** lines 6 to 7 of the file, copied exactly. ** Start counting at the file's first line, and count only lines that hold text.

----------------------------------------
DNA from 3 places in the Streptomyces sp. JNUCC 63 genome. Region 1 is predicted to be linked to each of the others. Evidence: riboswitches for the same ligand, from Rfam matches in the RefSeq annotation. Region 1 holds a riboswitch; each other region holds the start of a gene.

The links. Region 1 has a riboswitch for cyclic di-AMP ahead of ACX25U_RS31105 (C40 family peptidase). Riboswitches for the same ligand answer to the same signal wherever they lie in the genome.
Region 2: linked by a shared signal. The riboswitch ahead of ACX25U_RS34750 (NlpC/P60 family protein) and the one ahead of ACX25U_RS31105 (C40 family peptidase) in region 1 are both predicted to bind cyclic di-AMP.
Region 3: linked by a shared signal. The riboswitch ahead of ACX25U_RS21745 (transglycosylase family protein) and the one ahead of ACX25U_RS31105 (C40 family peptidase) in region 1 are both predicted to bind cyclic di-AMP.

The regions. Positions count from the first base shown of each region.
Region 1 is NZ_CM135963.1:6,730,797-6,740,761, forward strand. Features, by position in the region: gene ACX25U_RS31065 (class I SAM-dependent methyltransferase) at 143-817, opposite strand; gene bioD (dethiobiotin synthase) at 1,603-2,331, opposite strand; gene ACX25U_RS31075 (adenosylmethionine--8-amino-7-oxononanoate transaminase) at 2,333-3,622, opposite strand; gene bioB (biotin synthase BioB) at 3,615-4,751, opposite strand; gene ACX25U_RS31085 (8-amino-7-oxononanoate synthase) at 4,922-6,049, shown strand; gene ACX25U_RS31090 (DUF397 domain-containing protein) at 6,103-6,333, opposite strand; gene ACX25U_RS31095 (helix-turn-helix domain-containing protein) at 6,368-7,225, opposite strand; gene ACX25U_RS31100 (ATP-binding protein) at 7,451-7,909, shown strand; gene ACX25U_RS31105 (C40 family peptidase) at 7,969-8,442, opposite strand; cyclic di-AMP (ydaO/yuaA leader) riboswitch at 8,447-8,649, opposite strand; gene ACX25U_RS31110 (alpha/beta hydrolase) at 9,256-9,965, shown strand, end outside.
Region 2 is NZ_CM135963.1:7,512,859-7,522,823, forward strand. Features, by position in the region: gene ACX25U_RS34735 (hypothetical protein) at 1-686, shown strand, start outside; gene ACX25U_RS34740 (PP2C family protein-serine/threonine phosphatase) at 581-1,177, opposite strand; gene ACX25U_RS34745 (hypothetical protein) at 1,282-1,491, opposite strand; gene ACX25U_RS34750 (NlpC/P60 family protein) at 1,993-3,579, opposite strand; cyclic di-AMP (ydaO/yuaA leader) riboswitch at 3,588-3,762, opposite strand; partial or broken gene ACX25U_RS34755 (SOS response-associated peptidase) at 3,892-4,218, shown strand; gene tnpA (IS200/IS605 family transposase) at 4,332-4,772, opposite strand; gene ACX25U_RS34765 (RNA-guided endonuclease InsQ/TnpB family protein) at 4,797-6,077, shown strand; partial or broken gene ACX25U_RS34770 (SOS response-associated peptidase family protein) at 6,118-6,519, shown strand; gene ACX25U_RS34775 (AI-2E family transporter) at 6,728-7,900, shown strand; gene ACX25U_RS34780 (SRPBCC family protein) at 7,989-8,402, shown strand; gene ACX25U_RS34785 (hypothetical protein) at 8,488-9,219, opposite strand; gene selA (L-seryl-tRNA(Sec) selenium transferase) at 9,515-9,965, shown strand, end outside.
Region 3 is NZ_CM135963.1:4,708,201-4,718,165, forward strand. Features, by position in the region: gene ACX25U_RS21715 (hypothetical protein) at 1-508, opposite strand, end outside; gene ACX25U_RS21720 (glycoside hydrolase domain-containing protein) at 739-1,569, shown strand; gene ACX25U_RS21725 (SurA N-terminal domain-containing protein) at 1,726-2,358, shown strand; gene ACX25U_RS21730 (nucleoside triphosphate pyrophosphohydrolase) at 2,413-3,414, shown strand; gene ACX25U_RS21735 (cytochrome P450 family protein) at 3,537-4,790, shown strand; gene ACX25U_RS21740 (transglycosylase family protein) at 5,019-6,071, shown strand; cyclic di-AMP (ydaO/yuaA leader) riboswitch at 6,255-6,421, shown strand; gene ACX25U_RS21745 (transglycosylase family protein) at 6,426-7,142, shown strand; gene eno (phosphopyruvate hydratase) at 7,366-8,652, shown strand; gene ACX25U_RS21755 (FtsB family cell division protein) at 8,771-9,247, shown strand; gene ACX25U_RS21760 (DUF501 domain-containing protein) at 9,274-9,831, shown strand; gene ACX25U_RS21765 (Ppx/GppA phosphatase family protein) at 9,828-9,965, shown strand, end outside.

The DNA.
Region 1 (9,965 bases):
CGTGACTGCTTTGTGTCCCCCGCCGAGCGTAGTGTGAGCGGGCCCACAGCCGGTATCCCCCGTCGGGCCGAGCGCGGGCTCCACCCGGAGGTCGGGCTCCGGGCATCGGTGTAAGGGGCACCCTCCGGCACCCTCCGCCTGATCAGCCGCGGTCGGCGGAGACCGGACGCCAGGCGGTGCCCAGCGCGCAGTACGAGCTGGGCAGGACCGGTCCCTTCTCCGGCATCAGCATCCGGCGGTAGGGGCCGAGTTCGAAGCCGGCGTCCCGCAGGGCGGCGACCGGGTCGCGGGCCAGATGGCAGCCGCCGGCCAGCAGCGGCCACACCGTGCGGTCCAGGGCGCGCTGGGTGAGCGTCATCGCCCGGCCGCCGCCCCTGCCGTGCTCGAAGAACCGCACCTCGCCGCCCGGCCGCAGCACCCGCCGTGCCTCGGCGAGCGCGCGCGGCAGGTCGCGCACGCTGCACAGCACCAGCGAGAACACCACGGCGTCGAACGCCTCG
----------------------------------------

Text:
Region 1 is NZ_CM135963.1:6,730,797-6,740,761, forward strand. Features, by position in the region: gene ACX25U_RS31065 (class I SAM-dependent methyltransferase) at 143-817, opposite strand; gene bioD (dethiobiotin synthase) at 1,603-2,331, opposite strand; gene ACX25U_RS31075 (adenosylmethionine--8-amino-7-oxononanoate transaminase) at 2,333-3,622, opposite strand; gene bioB (biotin synthase BioB) at 3,615-4,751, opposite strand; gene ACX25U_RS31085 (8-amino-7-oxononanoate synthase) at 4,922-6,049, shown strand; gene ACX25U_RS31090 (DUF397 domain-containing protein) at 6,103-6,333, opposite strand; gene ACX25U_RS31095 (helix-turn-helix domain-containing protein) at 6,368-7,225, opposite strand; gene ACX25U_RS31100 (ATP-binding protein) at 7,451-7,909, shown strand; gene ACX25U_RS31105 (C40 family peptidase) at 7,969-8,442, opposite strand; cyclic di-AMP (ydaO/yuaA leader) riboswitch at 8,447-8,649, opposite strand; gene ACX25U_RS31110 (alpha/beta hydrolase) at 9,256-9,965, shown strand, end outside.
Region 2 is NZ_CM135963.1:7,512,859-7,522,823, forward strand. Features, by position in the region: gene ACX25U_RS34735 (hypothetical protein) at 1-686, shown strand, start outside; gene ACX25U_RS34740 (PP2C family protein-serine/threonine phosphatase) at 581-1,177, opposite strand; gene ACX25U_RS34745 (hypothetical protein) at 1,282-1,491, opposite strand; gene ACX25U_RS34750 (NlpC/P60 family protein) at 1,993-3,579, opposite strand; cyclic di-AMP (ydaO/yuaA leader) riboswitch at 3,588-3,762, opposite strand; partial or broken gene ACX25U_RS34755 (SOS response-associated peptidase) at 3,892-4,218, shown strand; gene tnpA (IS200/IS605 family transposase) at 4,332-4,772, opposite strand; gene ACX25U_RS34765 (RNA-guided endonuclease InsQ/TnpB family protein) at 4,797-6,077, shown strand; partial or broken gene ACX25U_RS34770 (SOS response-associated peptidase family protein) at 6,118-6,519, shown strand; gene ACX25U_RS34775 (AI-2E family transporter) at 6,728-7,900, shown strand; gene ACX25U_RS34780 (SRPBCC family protein) at 7,989-8,402, shown strand; gene ACX25U_RS34785 (hypothetical protein) at 8,488-9,219, opposite strand; gene selA (L-seryl-tRNA(Sec) selenium transferase) at 9,515-9,965, shown strand, end outside.